Reporters Without Borders hailed the release today of Munusamy Parameshawary of the Sinhalese-language weekly Mawbima, who had been held since 26 November under an anti-terrorism law. The Colombo supreme court ruled yesterday that there was insufficient evidence against her and ordered her release.
“We are relieved that Parameshawary has been set free but we condemn the fact that she was held for four months without evidence,” Reporters Without Borders said. “It is worth reminding the government after this ruling that Dushantha Basnayake, the financial director of Standard Newspapers Private Limited (SNPL), the group that publishes Mawbima, is also being held under this anti-terrorism law. He should be freed at once.”
Aged 23, Parameshawary was alleged to have been in contact with a Tamil Tiger member who had come to the capital on a suicide mission. Anti-terrorist investigators fabricated other accusations against her after her arrest. Three Sinhalese newspapers, for example, ran front-page reports that her confession had enabled the anti-terrorist department to recover 10 kg of explosives and mines. It later turned out that officials made up this story and fed it to the media.
The Free Media Movement said Parameshawary was the unfortunate victim of a hate campaign orchestrated by certain government members, media and ultra-nationalists who spread mendacious allegations with the aim of manipulating public opinion.
Government freezes weekly Mawbima’s assets
Reporters Without Borders condemns the government’s decision to freeze the assets of CBE, a company owned by Tiran Alles which owns the Sinhalese-language weekly Mawbima. Coming after the arrests of two of Mawbima’s employees, it has forced the newspaper to suspend operations. CBE’s assets were frozen on 8 and 9 March. The assets of Standard Newspapers Private Ltd were also frozen yesterday.
Weekly paper executive arrested under anti-terror law
Reporters Without Borders has condemned the Sri Lankan security forces’ improper use of the anti-terror law to arrest people working for the media.
Dushantha Basnayake, financial director of Standard Newspapers Private Limited (SNPL), which publishes the Sinhalese-language weekly Mawbima, was arrested in the capital Colombo on 26 February 2007.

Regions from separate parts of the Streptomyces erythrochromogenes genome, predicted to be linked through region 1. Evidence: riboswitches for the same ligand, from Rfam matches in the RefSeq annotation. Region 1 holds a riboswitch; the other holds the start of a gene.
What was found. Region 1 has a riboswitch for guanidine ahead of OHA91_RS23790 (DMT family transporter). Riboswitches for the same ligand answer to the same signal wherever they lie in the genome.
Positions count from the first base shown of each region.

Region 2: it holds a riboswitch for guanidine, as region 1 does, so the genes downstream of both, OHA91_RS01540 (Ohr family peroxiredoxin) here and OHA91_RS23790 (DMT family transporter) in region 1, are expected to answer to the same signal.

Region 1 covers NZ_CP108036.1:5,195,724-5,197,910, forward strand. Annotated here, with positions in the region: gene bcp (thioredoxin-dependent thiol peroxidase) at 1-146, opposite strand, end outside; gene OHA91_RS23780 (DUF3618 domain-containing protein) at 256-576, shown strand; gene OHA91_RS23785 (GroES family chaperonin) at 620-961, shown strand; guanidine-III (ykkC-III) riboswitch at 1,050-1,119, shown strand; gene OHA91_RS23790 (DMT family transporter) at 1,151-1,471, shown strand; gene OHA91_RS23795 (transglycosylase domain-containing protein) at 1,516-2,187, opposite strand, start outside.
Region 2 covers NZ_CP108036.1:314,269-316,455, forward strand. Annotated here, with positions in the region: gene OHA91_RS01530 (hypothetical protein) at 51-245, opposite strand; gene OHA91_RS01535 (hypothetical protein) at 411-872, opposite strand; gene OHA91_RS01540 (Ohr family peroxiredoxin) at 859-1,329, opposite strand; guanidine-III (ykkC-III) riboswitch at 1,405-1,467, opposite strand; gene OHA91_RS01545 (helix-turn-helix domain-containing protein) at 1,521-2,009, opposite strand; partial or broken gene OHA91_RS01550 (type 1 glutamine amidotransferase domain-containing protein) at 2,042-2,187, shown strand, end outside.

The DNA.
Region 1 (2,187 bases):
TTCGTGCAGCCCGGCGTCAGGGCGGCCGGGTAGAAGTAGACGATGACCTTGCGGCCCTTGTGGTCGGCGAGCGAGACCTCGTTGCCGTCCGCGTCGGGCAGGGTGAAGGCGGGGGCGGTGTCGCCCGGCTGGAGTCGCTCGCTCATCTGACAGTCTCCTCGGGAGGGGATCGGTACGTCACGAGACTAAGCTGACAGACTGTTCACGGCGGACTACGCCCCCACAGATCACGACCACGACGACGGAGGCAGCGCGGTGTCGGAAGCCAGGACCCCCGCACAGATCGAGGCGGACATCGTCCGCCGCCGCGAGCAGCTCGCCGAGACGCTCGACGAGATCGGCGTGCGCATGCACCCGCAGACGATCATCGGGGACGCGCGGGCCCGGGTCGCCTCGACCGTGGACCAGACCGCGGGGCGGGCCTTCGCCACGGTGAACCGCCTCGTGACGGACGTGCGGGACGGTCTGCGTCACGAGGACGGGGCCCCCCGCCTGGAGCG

Officers of the Terrorist investigation Division (TID) went to Basnayake’s office at around 6pm and began questioning him. After four hours of interrogation, the officers apparently received a call from a high ranking defence ministry official ordering them to put him under arrest.
Dushantha Basnayake, aged 40 and the father of two children, is Sinhalese. The weekly Mawbima has a reputation for criticising the government and for condemning human rights abuses and corruption in Sri Lanka.
It is the second time that the government has acted against the weekly. Young Tamil journalist on the paper, Munusamy Parameshawary, has been held by the TID under the anti-terror law since November 2006.
Despite threats and repeated visits from tax inspectors, the newspaper has not changed its editorial line.
“The anti-terrorism laws are designed for the arrest of terrorists, not journalists or opposition figures,” the worldwide press freedom organisation said. The arrest of Dushantha Basnayake, who is close to a political adversary of President Mahinda Rajapakse, looks above all like retaliation.”
“The fears of human rights organisations have unfortunately turned out to be well-founded: The anti-terror law is being misused to silence critics. We call on the Sri Lankan government to release Dushantha Basnayake”, it concluded.
On 24 February 2007, President Rajapakse and his brother Gotabaya Rajapakse, the Defence Secretary, urged TV channels to put out a programme in which they accused Mawbima, as well as its owner Tiran Alles, of being a spokesman for the Tamil Tigers. The head of state and his entourage have also accused former ministers Sripathi Sooyaaracchi and Mangala Samaraweera, linked with Tiran Alles, of using the newspaper to plot against him. The two former ministers were recently sacked from the government for having spoken out against human rights violations.